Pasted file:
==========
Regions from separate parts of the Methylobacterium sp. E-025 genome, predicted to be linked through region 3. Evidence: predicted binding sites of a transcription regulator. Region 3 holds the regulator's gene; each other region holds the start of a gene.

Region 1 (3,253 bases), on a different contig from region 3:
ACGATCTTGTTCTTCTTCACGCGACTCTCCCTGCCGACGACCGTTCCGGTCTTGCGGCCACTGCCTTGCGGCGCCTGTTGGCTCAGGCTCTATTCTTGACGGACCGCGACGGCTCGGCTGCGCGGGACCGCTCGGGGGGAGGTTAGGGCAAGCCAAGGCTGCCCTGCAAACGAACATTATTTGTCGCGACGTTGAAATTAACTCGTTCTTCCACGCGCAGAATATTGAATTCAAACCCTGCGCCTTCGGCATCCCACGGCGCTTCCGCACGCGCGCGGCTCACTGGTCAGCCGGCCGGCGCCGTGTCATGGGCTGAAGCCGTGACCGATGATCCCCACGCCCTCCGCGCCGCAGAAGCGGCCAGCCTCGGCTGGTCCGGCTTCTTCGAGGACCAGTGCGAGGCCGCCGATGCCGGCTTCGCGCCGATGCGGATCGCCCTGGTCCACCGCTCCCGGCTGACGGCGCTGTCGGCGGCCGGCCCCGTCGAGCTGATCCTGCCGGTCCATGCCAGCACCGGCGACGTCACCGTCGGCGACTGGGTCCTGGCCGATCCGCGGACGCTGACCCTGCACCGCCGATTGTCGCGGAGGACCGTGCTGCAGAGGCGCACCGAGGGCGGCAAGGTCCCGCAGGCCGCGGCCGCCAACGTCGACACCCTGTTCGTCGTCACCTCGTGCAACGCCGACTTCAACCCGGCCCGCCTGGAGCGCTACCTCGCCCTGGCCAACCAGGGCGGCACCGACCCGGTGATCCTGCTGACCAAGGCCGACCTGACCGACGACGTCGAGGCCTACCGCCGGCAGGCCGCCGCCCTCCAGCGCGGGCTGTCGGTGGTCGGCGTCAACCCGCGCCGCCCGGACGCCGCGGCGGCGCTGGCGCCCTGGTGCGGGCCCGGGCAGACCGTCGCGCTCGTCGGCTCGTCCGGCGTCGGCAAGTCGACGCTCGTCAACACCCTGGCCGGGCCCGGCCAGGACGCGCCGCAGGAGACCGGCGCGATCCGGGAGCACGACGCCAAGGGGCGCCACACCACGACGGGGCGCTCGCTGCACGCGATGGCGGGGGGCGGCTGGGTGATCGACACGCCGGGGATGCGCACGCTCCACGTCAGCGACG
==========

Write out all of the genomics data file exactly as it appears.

Regions from separate parts of the Methylobacterium sp. E-025 genome, predicted to be linked through region 3. Evidence: predicted binding sites of a transcription regulator. Region 3 holds the regulator's gene; each other region holds the start of a gene.

Region 1 (3,253 bases), on a different contig from region 3:
ACGATCTTGTTCTTCTTCACGCGACTCTCCCTGCCGACGACCGTTCCGGTCTTGCGGCCACTGCCTTGCGGCGCCTGTTGGCTCAGGCTCTATTCTTGACGGACCGCGACGGCTCGGCTGCGCGGGACCGCTCGGGGGGAGGTTAGGGCAAGCCAAGGCTGCCCTGCAAACGAACATTATTTGTCGCGACGTTGAAATTAACTCGTTCTTCCACGCGCAGAATATTGAATTCAAACCCTGCGCCTTCGGCATCCCACGGCGCTTCCGCACGCGCGCGGCTCACTGGTCAGCCGGCCGGCGCCGTGTCATGGGCTGAAGCCGTGACCGATGATCCCCACGCCCTCCGCGCCGCAGAAGCGGCCAGCCTCGGCTGGTCCGGCTTCTTCGAGGACCAGTGCGAGGCCGCCGATGCCGGCTTCGCGCCGATGCGGATCGCCCTGGTCCACCGCTCCCGGCTGACGGCGCTGTCGGCGGCCGGCCCCGTCGAGCTGATCCTGCCGGTCCATGCCAGCACCGGCGACGTCACCGTCGGCGACTGGGTCCTGGCCGATCCGCGGACGCTGACCCTGCACCGCCGATTGTCGCGGAGGACCGTGCTGCAGAGGCGCACCGAGGGCGGCAAGGTCCCGCAGGCCGCGGCCGCCAACGTCGACACCCTGTTCGTCGTCACCTCGTGCAACGCCGACTTCAACCCGGCCCGCCTGGAGCGCTACCTCGCCCTGGCCAACCAGGGCGGCACCGACCCGGTGATCCTGCTGACCAAGGCCGACCTGACCGACGACGTCGAGGCCTACCGCCGGCAGGCCGCCGCCCTCCAGCGCGGGCTGTCGGTGGTCGGCGTCAACCCGCGCCGCCCGGACGCCGCGGCGGCGCTGGCGCCCTGGTGCGGGCCCGGGCAGACCGTCGCGCTCGTCGGCTCGTCCGGCGTCGGCAAGTCGACGCTCGTCAACACCCTGGCCGGGCCCGGCCAGGACGCGCCGCAGGAGACCGGCGCGATCCGGGAGCACGACGCCAAGGGGCGCCACACCACGACGGGGCGCTCGCTGCACGCGATGGCGGGGGGCGGCTGGGTGATCGACACGCCGGGGATGCGCACGCTCCACGTCAGCGACG